Stephanie's Reviews > Midnight in Peking: How the Murder of a Young Englishwoman Haunted the Last Days of Old China

Midnight in Peking by Paul French
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Jul 07, 2012

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Read from July 07 to 12, 2012

French opens his tale with the exotic rickshaw pullers and gentlemen who walk their birds along Peking's ancient walls and stumble upon the mutiliated body of a foreign woman at the base of the Fox Tower, a 500 year old watch tower on the city wall that many residents believed was haunted by sinister "fox spirits." The brutally murdered woman is identified as Pamela Werner, the 19 year old adopted daughter of an elderly retired British counsel and scholar who had lived in Peking since the 1880s and whose combative personality had alienated many of his former colleagues. To appease the privileged foreigners who resided in the Legation Quarters, a gated and guarded minature Europe, a former Scotland Yard detective, Richard Dennis, is dispatched to Peking to assist the local detective, Colonel Han Shih-Ching, in investigating the crime. Dennis is hampered by official orders to confine his investigation to the Legation Quarters, and Han, who is either inept or complicit in a cover-up, are unable to resolve the crime. With the looming Japanese occupation of Peking, many wealthy foreigners fleed the city, and the murder investigation is closed with the crime remaining unsolved. Pamela's grief-stricken father then uses his own resources to conduct his own investigation, and what he uncovered was far worse, far more evil, than anything Peking's detectives could have imagined.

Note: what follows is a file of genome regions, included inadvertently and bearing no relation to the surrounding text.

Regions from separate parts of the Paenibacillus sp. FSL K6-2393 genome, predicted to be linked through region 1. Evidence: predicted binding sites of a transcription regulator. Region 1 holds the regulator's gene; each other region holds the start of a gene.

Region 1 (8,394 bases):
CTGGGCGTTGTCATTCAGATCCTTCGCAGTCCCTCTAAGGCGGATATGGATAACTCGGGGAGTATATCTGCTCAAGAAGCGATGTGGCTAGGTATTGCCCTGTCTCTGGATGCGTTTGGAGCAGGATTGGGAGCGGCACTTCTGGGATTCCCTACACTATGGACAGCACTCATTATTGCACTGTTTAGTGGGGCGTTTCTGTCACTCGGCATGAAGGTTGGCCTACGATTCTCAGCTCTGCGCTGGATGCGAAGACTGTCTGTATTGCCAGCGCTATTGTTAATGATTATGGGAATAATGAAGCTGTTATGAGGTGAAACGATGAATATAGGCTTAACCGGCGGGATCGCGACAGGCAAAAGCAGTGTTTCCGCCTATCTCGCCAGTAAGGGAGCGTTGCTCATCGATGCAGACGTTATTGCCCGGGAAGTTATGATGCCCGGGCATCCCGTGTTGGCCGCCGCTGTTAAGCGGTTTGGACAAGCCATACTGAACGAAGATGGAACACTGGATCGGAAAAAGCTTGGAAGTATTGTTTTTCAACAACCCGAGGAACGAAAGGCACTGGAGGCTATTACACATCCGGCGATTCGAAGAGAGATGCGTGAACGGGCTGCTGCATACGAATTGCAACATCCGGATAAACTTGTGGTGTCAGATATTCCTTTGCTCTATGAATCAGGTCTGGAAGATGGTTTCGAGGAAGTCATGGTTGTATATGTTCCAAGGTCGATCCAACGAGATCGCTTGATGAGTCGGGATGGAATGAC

French is a knowledgable tour guide who ably evokes the sights and sounds of old Peking. He takes the reader on an odyssey that ranges from posh clubs and embassies to the brothels and drug dens on the fringe of the Legation Quarter. But, French is no Erik Larsen or John Berendt, and the story lacks a compelling punch.

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